Finally, we struggled with our choice of underlying static site generator, Gatsby. We still think Gatsby is a great tool of choice for certain websites and applications, but we quickly found it to be the wrong match for our content-heavy documentation experience. Gatsby inherits many dependency chains to provide its featureset, but running the dependency-heavy toolchain locally on contributors’ machines proved to be an incredibly difficult and slow task for many of our documentation contributors.

When we did get to the point of deploying new docs changes, we began to be at the mercy of Gatsby’s long build times – in the worst case, almost an entire hour – just to compile Markdown and images into HTML. This negatively impacted our team’s ability to work quickly and efficiently as they improved our documentation. Ultimately, we were unable to find solutions to many of these issues, as they were core assumptions and characteristics of the underlying tools that we had chosen to build on — it was time for something new.

Built using Go, Hugo is incredibly fast at building large sites, has an active community, and is easily installable on a variety of operating systems. In our early discovery work, we found that Hugo would build our docs content in mere seconds. Since performance was a core motive for pursuing a rewrite, this was a significant factor in our decision.

How we migrated

When comparing frameworks, the most significant difference between Hugo and Gatsby – from a user’s standpoint – is the allowable contents of the Markdown files themselves. For example, Gatsby makes heavy use of MDX, allowing developers to author and import React components within their content pages. While this can be effective, MDX unfortunately is not CommonMark-compliant and, in turn, this means that its flavor of Markdown is required to be very flexible and permissive. This posed a problem when migrating to any other non-MDX-based solution, including Hugo, as these frameworks don’t grant the same flexibilities with Markdown syntax. Because of this, the largest technical challenge was converting the existing 1,600 markdown pages from MDX to a stricter, more standard Markdown variant that Hugo (or almost any framework) can interpret.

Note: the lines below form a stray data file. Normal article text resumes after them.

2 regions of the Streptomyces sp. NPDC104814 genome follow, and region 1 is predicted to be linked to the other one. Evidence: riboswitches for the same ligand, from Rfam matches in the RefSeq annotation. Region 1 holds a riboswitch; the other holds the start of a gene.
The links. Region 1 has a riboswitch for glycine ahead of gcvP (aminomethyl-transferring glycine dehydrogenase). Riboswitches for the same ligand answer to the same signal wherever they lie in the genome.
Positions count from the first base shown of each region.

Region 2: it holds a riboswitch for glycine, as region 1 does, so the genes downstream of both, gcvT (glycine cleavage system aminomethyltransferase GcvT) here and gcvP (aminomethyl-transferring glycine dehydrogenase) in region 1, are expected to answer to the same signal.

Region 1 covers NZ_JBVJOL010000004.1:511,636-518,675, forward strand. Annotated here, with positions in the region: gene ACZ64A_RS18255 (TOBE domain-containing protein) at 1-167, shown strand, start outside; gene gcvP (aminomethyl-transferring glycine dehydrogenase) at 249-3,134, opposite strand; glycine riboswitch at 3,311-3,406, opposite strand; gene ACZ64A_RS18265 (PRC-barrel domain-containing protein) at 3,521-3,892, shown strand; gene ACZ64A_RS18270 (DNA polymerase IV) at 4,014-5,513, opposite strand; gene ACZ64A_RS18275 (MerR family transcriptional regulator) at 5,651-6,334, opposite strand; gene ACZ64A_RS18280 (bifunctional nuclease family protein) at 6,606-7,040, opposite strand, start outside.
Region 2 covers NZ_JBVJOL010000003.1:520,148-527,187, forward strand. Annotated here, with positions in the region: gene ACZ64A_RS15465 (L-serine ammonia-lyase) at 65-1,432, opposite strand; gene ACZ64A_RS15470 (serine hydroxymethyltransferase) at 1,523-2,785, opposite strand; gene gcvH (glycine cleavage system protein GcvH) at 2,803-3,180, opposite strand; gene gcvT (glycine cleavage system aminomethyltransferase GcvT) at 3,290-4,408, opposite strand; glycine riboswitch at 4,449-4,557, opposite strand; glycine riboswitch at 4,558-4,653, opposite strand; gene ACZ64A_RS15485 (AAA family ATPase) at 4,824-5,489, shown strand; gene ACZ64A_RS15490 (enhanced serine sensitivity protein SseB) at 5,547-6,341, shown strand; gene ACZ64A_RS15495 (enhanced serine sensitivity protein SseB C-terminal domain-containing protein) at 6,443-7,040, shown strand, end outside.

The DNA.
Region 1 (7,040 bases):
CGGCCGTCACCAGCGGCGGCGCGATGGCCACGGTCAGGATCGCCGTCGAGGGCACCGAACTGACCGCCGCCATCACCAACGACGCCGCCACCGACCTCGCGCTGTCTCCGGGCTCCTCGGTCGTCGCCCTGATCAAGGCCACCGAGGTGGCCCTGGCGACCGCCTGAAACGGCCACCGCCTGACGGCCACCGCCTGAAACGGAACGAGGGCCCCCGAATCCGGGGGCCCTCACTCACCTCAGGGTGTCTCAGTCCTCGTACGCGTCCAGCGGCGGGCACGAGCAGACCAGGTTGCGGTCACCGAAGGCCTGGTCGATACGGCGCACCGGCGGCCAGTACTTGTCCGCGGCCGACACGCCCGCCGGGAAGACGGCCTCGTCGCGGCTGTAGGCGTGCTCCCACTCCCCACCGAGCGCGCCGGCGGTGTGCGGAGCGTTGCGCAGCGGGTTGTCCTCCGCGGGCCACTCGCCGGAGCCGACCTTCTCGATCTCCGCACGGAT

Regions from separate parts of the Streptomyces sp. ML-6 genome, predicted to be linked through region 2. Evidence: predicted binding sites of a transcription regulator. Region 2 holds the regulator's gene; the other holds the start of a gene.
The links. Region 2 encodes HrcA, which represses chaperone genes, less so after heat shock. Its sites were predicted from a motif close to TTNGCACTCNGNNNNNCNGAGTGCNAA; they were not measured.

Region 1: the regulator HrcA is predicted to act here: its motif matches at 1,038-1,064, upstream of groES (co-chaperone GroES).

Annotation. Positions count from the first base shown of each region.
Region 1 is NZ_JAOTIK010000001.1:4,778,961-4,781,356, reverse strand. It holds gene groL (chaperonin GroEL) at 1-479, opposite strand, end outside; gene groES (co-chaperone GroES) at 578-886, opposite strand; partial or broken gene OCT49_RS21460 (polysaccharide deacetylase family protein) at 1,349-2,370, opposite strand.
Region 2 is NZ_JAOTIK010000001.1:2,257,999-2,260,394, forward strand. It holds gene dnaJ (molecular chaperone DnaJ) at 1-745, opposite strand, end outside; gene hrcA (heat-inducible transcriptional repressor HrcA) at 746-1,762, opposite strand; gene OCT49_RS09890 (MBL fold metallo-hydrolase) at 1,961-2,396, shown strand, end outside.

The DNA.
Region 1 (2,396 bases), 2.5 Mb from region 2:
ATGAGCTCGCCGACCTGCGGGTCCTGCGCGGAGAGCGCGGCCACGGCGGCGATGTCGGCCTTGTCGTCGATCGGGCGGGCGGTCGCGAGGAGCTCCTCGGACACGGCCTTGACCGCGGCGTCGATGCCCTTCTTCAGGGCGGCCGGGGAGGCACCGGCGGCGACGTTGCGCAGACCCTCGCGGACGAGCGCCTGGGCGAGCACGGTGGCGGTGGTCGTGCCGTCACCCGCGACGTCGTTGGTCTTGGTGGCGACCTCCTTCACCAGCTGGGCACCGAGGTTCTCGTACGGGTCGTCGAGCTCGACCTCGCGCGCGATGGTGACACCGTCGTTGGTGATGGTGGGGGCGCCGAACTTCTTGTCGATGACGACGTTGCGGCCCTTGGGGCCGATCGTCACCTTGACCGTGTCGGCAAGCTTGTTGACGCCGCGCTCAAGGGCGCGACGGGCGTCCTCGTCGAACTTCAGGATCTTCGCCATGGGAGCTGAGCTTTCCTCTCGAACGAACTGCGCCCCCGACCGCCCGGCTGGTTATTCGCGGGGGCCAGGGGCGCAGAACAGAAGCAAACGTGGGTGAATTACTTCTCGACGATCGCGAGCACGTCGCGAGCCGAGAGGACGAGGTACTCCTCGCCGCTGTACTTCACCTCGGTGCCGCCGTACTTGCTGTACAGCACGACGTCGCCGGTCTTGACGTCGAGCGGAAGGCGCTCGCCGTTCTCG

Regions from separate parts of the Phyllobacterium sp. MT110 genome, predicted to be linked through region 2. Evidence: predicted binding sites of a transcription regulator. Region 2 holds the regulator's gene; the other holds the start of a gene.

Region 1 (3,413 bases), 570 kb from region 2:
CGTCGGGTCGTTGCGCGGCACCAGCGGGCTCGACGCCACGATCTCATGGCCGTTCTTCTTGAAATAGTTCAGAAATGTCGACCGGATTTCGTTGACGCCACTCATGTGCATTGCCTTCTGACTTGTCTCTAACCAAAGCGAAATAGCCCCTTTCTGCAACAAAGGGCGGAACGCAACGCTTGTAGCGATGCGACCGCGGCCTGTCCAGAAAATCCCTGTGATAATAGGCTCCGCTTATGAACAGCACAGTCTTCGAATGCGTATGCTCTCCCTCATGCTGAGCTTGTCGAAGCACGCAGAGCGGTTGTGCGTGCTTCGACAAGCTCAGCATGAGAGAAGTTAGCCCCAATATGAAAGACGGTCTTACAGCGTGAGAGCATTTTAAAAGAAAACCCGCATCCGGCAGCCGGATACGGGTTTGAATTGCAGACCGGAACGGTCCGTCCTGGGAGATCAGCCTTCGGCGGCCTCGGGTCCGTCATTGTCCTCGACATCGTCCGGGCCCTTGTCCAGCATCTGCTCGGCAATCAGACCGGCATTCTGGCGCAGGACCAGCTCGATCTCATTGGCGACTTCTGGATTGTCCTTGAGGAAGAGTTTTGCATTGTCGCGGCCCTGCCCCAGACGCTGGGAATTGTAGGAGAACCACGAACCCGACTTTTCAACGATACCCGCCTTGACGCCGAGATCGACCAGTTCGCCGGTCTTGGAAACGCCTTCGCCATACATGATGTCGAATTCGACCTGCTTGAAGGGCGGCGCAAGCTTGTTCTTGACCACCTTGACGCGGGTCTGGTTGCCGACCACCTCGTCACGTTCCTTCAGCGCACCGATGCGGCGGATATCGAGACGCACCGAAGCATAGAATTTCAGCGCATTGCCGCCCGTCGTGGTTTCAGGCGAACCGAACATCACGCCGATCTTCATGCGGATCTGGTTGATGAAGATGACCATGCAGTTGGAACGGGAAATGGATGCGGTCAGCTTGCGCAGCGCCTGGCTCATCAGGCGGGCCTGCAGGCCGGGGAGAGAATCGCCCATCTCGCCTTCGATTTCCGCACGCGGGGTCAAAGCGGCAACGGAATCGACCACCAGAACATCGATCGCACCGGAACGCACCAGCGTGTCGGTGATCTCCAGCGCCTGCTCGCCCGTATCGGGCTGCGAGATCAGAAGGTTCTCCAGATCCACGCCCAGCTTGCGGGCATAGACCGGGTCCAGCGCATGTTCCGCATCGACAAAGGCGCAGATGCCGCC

Not only did we have to convert 1,600 Markdown pages so that they’re rendered correctly by the new framework, we had to make these changes in a way that minimized the number of merge conflicts for when the migration itself was ready for deployment. There was a lot of work to be done as part of this migration – and work takes time! We could not stall or block the update cycles of the Developer Documentation repository, so we had to find a way to rename or modify every single file in the repository without gridlocking deployments for weeks.

The only way to solve this was through automation. We created a migration script that would apply all the necessary changes on the morning of the migration release day. Of course, this meant that we had to identify and apply the changes manually and then record that in JavaScript or Bash commands to make sweeping changes for the entire project.